MadMonkey

July 31st, 2014 at 1:32 PM ^

remember what a tire fire this place looked like not so long ago?

The reason I bring up this observation now, is that I LOVE visiting MGoBlog again.  The writing from Brian, Seth, and Ace has been unbelievably good this Summer.  Contributions from the best bloggers are being rewarded, and many the noobs are making quality contributions.  All of this in the off-season.

Could it be "chemistry"?  Or, has it been a combination of the ban hammer and return of meaningful voting?   It doesn't matter to me, the site is winning again.   Hopefully, the football team can start doing so, too.

 

 

Wolverine In Iowa

July 31st, 2014 at 1:33 PM ^

Perfect storm:  inept OL coaching and offensive scheming, n00b players in interior, d-bag "leader".  Allegedly the first issue is gone (please!), the second issue is mitigated somewhat (though the whole line is in quasi-n00b status now versus just the interior), and the third issue is gone.  I can only see the OL getting better through addition by subtraction!  Go Blue!!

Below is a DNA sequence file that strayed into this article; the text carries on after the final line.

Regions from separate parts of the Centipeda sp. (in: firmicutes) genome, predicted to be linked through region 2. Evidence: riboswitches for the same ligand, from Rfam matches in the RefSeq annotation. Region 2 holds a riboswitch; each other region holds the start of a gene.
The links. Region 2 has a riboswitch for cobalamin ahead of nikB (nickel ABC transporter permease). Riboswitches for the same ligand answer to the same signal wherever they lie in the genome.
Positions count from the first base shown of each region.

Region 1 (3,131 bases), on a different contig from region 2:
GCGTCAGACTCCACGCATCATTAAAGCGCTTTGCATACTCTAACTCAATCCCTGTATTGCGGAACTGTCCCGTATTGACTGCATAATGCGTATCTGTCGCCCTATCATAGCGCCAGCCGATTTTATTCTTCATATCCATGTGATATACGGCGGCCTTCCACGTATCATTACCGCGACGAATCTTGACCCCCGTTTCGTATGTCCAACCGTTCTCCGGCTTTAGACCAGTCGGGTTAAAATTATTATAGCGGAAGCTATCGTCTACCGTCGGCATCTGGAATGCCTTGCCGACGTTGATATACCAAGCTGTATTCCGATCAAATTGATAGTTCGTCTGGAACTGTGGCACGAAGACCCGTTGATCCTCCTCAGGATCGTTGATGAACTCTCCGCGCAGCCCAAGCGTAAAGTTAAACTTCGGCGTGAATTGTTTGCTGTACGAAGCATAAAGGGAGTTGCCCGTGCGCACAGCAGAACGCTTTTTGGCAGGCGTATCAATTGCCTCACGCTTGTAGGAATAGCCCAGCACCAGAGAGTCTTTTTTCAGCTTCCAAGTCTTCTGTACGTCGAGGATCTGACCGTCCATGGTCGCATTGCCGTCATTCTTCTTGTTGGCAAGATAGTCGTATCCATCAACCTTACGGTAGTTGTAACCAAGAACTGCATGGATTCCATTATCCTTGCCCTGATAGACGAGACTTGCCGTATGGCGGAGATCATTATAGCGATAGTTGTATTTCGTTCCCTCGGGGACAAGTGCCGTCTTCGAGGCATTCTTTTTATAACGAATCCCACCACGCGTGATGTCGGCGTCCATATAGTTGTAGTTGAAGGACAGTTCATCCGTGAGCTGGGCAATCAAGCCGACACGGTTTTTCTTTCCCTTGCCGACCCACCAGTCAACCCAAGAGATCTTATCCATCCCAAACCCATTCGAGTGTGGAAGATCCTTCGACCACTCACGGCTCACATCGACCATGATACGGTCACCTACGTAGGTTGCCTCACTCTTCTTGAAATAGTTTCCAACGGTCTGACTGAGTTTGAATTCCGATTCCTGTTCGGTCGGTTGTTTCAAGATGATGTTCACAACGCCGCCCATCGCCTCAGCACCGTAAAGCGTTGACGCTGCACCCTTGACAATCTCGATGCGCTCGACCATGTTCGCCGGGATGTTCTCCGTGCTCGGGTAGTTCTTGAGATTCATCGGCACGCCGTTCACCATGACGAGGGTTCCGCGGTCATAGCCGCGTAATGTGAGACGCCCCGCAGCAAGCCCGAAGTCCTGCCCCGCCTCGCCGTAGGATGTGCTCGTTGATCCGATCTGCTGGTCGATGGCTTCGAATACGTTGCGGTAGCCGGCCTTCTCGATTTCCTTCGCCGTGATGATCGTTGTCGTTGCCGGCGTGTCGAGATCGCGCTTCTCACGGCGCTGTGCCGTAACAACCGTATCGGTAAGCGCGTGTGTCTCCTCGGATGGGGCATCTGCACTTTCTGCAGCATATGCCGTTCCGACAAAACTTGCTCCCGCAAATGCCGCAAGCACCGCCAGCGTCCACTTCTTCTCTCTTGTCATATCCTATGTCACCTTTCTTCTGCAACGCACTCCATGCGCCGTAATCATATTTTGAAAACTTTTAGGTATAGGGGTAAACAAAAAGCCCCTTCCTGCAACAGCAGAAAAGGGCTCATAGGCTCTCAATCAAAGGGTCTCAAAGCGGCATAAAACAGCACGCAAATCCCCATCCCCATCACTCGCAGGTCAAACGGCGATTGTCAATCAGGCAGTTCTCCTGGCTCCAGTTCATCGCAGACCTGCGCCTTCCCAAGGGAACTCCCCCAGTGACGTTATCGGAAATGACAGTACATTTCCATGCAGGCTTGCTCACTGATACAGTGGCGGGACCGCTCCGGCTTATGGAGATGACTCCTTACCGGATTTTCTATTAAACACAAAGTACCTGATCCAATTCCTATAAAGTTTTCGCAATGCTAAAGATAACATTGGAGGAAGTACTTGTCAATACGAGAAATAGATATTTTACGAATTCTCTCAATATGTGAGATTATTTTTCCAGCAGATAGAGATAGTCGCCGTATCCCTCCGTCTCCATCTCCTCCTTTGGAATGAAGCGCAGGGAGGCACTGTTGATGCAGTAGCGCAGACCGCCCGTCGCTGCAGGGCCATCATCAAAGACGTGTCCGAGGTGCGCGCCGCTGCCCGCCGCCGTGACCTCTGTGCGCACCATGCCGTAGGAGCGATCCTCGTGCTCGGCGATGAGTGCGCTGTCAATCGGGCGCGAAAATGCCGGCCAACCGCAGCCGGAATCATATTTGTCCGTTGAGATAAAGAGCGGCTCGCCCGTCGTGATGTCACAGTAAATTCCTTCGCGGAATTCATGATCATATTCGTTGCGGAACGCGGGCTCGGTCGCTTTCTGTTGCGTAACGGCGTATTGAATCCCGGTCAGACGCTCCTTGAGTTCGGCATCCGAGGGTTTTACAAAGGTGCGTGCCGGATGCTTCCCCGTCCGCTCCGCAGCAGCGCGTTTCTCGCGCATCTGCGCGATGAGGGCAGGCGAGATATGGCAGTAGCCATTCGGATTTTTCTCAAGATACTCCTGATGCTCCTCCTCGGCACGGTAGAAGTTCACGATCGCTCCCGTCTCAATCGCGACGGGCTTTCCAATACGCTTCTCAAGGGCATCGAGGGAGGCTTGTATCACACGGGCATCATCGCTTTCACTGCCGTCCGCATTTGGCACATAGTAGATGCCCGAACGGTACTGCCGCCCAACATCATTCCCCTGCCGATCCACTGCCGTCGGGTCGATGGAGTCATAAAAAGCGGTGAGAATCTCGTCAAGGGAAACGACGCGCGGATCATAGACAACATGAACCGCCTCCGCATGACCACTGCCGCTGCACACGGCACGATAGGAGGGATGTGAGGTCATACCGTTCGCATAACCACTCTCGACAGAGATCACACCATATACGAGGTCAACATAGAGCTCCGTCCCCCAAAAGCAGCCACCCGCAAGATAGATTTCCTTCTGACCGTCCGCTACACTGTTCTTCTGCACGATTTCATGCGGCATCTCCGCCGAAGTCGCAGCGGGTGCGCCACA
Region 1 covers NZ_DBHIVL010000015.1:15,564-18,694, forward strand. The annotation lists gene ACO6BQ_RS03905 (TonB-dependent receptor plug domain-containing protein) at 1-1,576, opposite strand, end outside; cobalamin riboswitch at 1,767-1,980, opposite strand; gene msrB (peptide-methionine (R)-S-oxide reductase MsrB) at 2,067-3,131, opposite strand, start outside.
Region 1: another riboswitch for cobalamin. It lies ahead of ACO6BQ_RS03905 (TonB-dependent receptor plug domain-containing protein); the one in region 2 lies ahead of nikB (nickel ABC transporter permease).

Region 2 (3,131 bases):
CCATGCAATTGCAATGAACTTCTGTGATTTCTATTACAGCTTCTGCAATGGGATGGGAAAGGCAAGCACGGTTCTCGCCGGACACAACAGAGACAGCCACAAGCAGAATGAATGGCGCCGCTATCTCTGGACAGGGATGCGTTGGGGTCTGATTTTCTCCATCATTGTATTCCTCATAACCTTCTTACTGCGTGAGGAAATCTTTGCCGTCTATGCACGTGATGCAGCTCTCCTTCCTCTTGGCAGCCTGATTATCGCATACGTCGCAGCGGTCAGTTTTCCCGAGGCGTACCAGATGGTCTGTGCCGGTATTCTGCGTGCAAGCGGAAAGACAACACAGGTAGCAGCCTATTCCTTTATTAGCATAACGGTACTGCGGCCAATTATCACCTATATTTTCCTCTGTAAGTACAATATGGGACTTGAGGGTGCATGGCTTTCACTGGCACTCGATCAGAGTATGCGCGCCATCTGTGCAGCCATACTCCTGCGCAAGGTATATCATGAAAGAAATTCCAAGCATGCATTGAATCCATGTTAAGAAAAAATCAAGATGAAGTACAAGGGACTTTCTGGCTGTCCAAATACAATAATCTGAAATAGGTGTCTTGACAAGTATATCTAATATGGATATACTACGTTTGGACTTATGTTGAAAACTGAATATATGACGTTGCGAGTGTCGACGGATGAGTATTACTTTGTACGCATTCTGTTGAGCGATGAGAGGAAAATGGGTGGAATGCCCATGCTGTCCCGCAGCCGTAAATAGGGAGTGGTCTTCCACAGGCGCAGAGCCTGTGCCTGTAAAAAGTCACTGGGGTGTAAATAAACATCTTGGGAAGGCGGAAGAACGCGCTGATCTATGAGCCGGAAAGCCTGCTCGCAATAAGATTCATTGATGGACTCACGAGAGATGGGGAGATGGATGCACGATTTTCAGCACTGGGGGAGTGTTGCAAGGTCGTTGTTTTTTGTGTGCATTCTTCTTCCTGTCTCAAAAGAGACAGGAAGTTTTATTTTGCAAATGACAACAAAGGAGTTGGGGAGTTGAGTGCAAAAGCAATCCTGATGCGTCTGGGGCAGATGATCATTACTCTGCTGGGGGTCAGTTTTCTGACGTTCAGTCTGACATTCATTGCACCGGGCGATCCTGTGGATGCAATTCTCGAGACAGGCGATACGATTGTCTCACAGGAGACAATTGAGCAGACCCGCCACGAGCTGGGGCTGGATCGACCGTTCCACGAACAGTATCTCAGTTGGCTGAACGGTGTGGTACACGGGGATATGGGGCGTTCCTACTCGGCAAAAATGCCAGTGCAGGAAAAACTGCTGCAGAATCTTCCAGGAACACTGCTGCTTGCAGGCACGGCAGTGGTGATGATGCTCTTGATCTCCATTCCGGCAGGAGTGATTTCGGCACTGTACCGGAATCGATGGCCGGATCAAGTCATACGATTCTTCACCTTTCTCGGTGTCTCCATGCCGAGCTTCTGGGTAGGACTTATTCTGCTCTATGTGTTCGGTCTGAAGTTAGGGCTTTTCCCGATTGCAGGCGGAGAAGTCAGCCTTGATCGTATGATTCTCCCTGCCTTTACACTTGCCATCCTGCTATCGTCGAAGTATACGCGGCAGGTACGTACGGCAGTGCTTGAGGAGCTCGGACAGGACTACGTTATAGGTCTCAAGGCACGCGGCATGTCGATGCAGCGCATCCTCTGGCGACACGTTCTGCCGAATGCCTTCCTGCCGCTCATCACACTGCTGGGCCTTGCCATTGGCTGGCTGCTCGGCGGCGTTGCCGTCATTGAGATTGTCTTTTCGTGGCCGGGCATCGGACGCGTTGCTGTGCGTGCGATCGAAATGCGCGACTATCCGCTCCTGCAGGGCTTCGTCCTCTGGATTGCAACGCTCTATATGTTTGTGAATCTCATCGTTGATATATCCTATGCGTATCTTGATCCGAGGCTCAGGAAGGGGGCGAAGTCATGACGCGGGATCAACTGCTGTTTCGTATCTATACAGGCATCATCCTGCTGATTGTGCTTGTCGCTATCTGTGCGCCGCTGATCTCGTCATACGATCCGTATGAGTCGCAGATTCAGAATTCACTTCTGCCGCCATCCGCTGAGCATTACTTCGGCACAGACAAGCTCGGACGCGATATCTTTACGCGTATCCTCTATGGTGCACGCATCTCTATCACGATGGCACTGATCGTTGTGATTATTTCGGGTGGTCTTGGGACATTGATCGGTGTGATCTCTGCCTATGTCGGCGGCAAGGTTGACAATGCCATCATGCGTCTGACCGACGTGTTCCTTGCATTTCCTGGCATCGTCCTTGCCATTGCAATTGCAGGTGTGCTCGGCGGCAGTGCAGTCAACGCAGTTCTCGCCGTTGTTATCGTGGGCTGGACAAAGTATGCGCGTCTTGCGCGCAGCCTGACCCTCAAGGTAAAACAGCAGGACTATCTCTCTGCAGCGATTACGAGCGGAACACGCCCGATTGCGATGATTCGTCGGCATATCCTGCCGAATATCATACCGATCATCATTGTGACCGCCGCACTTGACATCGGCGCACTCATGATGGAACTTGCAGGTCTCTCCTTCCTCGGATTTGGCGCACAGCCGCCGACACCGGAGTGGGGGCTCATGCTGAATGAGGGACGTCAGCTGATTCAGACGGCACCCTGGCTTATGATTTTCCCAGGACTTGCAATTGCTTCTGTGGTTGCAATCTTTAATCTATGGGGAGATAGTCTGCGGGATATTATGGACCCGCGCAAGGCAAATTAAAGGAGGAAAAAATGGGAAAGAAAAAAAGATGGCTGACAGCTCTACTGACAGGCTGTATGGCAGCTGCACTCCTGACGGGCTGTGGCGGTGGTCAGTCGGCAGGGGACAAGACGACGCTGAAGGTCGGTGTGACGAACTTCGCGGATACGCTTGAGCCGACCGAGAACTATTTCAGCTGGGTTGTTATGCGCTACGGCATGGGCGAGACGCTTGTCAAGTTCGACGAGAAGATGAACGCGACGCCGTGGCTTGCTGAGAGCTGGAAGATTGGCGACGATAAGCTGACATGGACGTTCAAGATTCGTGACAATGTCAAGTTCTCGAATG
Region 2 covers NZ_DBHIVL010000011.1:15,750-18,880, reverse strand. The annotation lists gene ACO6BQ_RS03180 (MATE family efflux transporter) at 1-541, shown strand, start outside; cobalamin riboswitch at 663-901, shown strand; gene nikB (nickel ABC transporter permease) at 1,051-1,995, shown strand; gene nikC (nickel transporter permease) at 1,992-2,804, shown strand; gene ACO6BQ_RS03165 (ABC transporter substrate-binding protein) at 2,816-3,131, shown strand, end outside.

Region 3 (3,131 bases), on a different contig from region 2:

/Analysis not valid when comment downvoted

Niels

July 31st, 2014 at 1:33 PM ^

Great thread, a couple of quick points. No inside info, just opinion based on lots of team sport participation and org behavior experience.

1) OT's are not kickers or running backs

As someone who played TE in HS, the seniors did have a real impact upon O-line success. It wasn't just the center (who was in charge of reads) but also the senior tackles who I looked up to. I find it hard to believe that there weren't issues with 0-line cohesion if TL was as much of a **** as people are suggesting. It doesn't take a lot of imagination to think a senior with lots of talent may not be particularly supportive of struggling line mates. I have no idea if this happened, but it is reasonable to consider.